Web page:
Swimming and the meaning of life

IMG_20140914_094114“About The Swim: The Dart 10k is a stunning swim down the River Dart in Devon. The swim is not a race, but a journey: all swimmers can swim at their own pace, from leisurely to fast, as they wind their way downstream through the rolling hills of Devon.

Distance wise this is the aquatic equivalent of a marathon, and sure to become the new challenge distance for swimmers. There is an elite category for those who like to race, but for most swimmers it’s about doing the distance, and enjoying the ride.

The river Dart rises on Dartmoor in Devon and winds its way over the moors down to the sea at Dartmouth. We will join it at Totnes, swimming 10K down the estuary and finishing at the small waterside village of Dittisham.” [Taken from the race guide]

A sweet chemical scent, pinched a little, reminiscent of the plastic barber’s chair from which one regarded oneself, robed and round-faced in the mirror, damp hair plastered down and in the corner, jostled by paraphernalia, an open-mouthed glass jar of potassium-blue water holding combs, drownded and urchin-black… Pungent miasmas of this smell arrive inexplicably, haunting the swimmer, and then are gone leaving the faint rot of estuary mud, eel bodies, the wet pelts of otters, granite beaches shiny with the retreating tide, the last of the summer dust tumbling off the oaks which are dipping their skirts into the goodbye water; this smell also in your nostrils, which burn with the salt water.

With each bend in the river, the fields and woods fish-eyed from the water, shuttered with our deep breaths, the final destination draws closer, the sea tang grows stronger.

A restless, submarine sound. The constant press of the water; its grinding, scouring down the course. Surface truckles and popples and the smack of your hands digging away and finding bubbles and flotsam, once a sharp round pod caught perfectly between forefinger and thumb, snagged briefly in a machine part as it pushes back and then lifts airborne, the pod immediately jettisoned for efficiency, the part arcing on, overhead and down again into new water, to dig again, to find a hand hold, to move forwards.

This swim as life in 10 kilometres. Beginning with a plunge into cold, reaching for breath, confusion, disorientation, slowly a path opening up, the current pushing on, there is no going back, there is no choice but to battle on. Competition may be unwelcome but it is unavoidable. We hunt for rhythm and finding it – some better than others – begin to make headway, to accumulate distance and knowledge. The landscape changes, we enjoy the company of others, the solidarity of a journey shared, but already each of us is busy, it is hard to spare much of ourselves.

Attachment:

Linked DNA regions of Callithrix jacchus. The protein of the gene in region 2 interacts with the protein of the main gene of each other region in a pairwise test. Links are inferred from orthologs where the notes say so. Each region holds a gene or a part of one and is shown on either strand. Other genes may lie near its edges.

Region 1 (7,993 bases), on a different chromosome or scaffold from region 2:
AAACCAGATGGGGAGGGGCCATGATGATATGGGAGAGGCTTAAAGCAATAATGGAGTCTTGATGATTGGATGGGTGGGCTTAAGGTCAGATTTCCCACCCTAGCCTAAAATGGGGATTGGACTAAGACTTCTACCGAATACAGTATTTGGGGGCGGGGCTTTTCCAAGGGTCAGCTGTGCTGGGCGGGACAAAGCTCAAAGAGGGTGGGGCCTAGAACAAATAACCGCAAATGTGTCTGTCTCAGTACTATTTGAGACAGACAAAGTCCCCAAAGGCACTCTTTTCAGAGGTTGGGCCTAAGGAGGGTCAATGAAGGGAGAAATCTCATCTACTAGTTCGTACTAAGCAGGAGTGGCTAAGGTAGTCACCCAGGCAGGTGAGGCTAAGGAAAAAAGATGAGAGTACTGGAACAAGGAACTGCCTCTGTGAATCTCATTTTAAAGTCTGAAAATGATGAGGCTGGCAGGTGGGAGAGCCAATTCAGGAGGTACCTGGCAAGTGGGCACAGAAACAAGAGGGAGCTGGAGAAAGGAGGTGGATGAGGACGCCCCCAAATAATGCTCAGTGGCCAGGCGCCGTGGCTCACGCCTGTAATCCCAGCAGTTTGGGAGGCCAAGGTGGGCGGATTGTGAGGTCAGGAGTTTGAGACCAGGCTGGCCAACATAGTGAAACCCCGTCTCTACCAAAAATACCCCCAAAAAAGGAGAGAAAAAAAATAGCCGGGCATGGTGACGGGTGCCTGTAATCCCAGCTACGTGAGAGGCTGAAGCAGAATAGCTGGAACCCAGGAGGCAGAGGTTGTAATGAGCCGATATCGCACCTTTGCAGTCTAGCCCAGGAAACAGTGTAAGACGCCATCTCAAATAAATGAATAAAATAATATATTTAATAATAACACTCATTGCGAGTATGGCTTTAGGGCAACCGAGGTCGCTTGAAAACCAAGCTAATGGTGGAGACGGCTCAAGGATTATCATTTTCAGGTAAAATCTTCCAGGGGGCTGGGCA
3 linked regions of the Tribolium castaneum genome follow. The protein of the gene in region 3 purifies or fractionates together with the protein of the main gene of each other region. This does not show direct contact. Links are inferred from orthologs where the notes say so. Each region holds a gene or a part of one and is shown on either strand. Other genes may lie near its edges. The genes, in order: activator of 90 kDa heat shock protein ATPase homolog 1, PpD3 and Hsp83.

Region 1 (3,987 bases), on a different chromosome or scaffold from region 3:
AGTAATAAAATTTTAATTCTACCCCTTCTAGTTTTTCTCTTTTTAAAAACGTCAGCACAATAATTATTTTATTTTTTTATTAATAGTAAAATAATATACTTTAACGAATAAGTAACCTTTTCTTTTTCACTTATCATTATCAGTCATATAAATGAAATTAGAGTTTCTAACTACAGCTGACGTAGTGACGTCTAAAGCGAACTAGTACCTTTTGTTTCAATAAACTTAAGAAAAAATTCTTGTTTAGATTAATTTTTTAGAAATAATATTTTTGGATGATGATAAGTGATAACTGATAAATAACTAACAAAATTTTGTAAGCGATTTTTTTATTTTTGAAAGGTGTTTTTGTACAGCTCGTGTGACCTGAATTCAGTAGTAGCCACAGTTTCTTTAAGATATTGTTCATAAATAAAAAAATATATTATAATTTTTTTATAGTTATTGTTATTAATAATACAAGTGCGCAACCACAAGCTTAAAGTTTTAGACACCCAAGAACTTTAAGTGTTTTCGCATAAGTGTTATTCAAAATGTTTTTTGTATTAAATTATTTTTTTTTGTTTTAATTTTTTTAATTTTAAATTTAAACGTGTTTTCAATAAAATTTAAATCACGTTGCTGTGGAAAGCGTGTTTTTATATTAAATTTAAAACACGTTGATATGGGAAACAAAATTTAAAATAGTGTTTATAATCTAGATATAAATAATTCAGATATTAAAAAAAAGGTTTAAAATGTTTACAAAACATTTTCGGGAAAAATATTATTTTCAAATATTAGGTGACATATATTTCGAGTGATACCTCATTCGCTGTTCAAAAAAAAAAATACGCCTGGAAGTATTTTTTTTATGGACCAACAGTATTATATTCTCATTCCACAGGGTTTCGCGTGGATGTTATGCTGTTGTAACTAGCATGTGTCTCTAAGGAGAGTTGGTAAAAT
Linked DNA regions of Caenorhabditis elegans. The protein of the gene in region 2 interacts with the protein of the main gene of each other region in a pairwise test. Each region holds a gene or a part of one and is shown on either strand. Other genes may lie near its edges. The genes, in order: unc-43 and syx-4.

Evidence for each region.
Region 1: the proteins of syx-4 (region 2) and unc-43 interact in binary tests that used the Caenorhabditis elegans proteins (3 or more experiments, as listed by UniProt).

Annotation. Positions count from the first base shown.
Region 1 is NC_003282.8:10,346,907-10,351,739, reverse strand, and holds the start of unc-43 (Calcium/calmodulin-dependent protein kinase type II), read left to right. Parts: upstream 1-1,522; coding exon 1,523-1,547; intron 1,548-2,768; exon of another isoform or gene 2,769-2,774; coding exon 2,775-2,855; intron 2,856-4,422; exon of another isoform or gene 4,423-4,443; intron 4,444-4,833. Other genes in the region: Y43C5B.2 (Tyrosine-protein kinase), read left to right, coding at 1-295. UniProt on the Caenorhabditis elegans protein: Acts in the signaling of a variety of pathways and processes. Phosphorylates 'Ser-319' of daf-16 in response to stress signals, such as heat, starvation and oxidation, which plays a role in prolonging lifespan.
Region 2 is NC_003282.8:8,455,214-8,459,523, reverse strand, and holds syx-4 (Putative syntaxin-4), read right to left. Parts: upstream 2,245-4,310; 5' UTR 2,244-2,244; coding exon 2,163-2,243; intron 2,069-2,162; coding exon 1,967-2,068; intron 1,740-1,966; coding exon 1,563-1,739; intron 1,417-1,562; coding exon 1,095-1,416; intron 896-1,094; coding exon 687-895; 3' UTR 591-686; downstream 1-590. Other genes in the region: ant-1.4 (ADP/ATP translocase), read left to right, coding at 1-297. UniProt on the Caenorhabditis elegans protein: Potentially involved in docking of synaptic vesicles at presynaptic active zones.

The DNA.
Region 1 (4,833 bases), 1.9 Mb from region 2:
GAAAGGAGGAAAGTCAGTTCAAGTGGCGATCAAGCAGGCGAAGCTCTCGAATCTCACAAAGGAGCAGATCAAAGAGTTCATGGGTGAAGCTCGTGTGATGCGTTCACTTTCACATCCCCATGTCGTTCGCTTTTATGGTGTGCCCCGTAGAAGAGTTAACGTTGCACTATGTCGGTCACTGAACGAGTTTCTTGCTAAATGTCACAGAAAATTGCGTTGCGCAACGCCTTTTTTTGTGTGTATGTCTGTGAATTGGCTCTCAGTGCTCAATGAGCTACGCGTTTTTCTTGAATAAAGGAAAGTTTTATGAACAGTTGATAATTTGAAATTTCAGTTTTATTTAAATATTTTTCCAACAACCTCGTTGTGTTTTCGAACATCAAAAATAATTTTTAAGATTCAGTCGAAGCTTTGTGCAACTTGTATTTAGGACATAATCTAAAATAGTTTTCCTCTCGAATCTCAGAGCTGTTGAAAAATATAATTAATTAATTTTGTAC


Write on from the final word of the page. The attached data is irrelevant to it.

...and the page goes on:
A headwind blows up the estuary, and we endure choppy water, we are tipped over, our arms flail. The journey is the thing, the search for understanding, for things beautiful. The smartest and best informed find the invisible current; for some the ride is easier than for others. Our arms tire. Cramp attacks the machine, we need fuel, we cannot go on forever. But we keep going for now, moving more slowly, steadily, our strength fading. At a landing spot we beach ourselves, cheered by strangers we leave the river to those who follow. Our race is over.

What helps us down the river is the unfurling of an idea, a story we think important enough to express, to act into life, and hand on. Some people use religion to get them to the end but I believe a story trumps religion because a story is ours and beholden to us, its shape and outcome depends entirely upon how resourceful we are, how imaginative we wish to be, how kind. Religion is a coloniser, laying down rules and restrictions, sapping initiative, taking credit for the good we do and laying down blame for the bad, telling us what to do in this situation and then in that one. My story is unfinished, still unfurling; I will not share it here. I carried my friend Roddy down the Dart, and my darling wife, our three children growing under me, who one day will swim with me, to whom I will hand on my stories when I get out of the river for the last time.

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